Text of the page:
Often the enactment of a new law, particularly a significant one, follows many false starts, lobbying efforts, broad activism or agitation, legislative horse trading and at least some passable effort to craft sound statutory language. This was most definitely not the case with the California Consumer Privacy Act of 2018 (the CCPA).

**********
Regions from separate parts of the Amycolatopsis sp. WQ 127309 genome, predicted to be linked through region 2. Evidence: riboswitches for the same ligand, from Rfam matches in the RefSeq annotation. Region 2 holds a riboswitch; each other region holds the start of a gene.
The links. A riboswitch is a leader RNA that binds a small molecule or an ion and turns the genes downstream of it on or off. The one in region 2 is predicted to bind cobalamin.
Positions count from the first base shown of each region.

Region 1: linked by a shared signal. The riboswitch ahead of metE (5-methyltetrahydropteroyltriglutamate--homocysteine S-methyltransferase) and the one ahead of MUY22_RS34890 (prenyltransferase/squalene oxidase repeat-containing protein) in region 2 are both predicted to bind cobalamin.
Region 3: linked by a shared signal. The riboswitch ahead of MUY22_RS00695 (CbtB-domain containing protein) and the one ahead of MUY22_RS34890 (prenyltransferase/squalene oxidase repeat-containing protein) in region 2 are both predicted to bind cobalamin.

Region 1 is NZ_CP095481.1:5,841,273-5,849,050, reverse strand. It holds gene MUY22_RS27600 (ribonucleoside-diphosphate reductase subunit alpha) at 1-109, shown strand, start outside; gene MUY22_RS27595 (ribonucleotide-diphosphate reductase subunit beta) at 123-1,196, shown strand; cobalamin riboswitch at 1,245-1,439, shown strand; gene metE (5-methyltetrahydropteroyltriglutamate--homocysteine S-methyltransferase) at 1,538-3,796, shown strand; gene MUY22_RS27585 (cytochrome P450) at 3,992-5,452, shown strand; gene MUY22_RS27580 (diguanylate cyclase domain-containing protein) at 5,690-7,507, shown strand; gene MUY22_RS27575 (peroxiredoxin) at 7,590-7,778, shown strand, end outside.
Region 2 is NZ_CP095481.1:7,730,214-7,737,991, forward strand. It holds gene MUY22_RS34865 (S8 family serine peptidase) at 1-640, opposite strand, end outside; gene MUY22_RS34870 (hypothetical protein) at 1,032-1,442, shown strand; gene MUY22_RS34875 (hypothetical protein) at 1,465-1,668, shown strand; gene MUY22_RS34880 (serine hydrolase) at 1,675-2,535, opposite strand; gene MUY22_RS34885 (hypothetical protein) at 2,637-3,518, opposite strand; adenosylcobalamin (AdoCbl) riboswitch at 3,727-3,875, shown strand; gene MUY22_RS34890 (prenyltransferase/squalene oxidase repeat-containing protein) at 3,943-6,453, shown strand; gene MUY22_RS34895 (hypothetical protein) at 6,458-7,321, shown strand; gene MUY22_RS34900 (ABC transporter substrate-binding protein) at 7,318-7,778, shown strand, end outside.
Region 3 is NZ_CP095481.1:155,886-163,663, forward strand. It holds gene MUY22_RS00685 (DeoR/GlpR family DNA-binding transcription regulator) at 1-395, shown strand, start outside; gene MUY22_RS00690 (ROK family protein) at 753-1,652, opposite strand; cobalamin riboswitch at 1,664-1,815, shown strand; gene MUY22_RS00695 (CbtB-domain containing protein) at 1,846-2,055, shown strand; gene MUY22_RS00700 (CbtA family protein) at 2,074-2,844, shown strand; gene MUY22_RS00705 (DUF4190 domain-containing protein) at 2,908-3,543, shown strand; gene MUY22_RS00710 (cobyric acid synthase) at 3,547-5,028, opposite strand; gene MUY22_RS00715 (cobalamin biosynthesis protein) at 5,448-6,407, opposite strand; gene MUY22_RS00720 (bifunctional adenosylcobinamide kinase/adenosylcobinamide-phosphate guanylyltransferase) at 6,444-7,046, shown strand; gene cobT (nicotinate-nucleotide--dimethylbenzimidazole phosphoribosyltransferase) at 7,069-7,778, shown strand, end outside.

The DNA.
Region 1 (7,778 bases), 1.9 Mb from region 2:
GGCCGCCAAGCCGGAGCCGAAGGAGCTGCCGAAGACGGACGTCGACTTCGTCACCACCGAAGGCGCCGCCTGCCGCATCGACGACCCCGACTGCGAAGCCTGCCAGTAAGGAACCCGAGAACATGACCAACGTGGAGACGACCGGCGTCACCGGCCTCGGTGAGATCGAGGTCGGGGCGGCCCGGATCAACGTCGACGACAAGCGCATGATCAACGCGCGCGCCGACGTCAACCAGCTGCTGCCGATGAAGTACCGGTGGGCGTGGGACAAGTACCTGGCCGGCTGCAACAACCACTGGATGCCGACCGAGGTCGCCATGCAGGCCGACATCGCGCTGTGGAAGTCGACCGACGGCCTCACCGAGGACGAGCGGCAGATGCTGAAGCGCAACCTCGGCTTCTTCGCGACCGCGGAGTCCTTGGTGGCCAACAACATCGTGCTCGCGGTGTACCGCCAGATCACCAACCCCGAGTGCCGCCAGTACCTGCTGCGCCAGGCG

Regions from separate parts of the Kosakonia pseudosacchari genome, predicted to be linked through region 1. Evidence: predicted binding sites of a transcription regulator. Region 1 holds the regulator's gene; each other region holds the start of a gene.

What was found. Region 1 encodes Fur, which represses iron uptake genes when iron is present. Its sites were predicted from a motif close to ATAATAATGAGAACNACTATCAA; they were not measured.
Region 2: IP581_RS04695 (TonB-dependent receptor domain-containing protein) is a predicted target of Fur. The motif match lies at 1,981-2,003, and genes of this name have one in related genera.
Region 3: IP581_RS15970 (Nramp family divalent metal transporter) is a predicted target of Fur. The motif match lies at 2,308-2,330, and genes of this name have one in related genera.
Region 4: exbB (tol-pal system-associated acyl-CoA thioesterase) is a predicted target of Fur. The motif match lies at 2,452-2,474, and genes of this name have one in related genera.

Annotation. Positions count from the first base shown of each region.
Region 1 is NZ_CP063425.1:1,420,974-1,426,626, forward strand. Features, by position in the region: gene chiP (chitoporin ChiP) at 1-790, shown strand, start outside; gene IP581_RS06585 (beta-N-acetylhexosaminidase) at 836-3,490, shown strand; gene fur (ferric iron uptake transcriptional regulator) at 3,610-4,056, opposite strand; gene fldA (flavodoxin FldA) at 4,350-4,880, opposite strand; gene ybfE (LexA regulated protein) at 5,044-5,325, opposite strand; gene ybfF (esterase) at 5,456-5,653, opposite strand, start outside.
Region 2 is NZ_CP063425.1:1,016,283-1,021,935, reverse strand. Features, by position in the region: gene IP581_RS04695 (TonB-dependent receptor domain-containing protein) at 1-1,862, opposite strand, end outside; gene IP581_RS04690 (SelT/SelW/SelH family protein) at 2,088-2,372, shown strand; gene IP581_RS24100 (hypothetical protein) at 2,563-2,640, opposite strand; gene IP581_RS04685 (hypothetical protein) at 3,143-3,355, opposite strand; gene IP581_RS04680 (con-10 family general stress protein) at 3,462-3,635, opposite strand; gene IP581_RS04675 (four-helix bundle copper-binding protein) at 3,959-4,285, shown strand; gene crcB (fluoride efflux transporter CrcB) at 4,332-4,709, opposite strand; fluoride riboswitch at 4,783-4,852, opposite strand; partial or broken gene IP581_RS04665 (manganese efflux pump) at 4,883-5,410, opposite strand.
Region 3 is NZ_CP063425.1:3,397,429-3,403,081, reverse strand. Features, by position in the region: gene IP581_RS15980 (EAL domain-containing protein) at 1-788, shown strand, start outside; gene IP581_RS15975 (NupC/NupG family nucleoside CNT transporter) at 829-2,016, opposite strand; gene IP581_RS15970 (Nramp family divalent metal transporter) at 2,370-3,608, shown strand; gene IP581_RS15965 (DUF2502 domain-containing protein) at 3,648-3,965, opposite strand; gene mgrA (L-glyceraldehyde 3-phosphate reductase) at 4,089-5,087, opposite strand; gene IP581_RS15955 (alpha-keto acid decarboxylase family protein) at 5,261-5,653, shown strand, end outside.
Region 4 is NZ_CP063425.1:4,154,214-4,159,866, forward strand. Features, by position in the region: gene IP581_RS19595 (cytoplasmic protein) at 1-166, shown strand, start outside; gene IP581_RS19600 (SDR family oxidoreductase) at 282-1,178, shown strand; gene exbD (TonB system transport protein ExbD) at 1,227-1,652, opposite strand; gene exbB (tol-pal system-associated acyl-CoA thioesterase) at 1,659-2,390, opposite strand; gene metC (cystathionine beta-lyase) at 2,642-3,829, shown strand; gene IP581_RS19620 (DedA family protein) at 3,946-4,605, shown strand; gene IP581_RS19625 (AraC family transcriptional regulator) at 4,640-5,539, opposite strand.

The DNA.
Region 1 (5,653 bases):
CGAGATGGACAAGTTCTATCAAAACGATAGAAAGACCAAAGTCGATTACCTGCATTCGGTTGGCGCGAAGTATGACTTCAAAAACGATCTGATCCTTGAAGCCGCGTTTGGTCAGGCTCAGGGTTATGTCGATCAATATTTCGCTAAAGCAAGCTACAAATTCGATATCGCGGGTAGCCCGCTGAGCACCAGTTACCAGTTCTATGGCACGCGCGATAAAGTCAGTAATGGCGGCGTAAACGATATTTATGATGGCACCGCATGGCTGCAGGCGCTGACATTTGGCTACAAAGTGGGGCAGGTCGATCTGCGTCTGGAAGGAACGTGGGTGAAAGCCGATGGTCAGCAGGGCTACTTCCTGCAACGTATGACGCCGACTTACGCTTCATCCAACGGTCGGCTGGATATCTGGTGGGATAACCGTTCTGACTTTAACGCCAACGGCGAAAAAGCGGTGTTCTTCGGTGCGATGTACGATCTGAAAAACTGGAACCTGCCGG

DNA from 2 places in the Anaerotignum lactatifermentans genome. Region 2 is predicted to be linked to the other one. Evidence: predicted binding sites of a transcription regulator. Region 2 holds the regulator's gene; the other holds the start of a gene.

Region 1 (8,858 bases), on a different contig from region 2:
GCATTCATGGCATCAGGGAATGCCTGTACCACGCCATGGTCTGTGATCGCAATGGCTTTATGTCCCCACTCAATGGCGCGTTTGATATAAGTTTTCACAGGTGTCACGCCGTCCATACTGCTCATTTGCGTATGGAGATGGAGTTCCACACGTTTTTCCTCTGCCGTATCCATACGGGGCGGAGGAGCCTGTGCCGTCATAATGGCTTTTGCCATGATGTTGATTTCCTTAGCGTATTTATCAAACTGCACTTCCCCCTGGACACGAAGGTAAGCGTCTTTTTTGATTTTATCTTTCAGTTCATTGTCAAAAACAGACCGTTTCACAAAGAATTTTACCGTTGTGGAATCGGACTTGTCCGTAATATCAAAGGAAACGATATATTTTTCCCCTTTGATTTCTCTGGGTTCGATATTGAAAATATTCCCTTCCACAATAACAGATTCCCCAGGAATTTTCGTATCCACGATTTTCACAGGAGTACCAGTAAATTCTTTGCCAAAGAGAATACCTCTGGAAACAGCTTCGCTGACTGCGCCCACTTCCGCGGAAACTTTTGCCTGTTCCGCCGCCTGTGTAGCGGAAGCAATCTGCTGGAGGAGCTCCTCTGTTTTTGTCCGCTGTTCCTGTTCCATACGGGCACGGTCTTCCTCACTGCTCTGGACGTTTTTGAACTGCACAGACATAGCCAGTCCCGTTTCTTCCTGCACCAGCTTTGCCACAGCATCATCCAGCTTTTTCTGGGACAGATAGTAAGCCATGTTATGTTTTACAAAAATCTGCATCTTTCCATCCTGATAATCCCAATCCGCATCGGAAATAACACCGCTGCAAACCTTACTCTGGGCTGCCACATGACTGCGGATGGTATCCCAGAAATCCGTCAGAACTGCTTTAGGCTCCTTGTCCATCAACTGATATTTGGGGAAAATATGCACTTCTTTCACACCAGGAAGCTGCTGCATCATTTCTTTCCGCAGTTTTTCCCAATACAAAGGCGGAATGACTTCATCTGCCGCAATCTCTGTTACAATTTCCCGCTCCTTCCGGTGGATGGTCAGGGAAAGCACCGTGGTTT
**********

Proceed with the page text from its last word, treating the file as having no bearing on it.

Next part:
The story goes that Alastair Mactaggart, a wealthy real estate developer in the Bay Area, became interested in privacy when a Google engineer at a cocktail party told him that people would be unnerved if they knew how much Google knew about them. That spurred his interest in online privacy and led to a two-year effort, which he personally funded, to get a privacy law on the books. Ultimately, he obtained sufficient signatures to put a ballot initiative before the California voters in November that, if approved, would have enacted a law very similar to the CCPA. The signature collection effort for the initiative gained steam late in the process, perhaps spurred by growing privacy concerns among the public, and as a result, the state legislature and the tech industry appear to have been caught a bit flat-footed by its success. Concerned about the far-reaching nature of the law and the fact that a ballot-driven law is more difficult to amend, the legislature cut a deal with Mactaggart to pass a somewhat watered down version of his law in exchange for his withdrawing his ballot initiative. But it had to be done by a fast-approaching deadline for the withdrawal of the initiative. Thus was the CCPA abruptly negotiated, drafted, and shortly thereafter signed into law on June 28, 2018. It will go into effect on January 1, 2020. The effort to clean up the law’s various drafting errors, redundancies and unclear and faulty provisions has begun. Presumably, the tech industry and their lobbyists are also working late nights to convince legislators to soften the law. As it stands, though, the CCPA is arguably the most significant advance in privacy protection we’ve seen in the United States.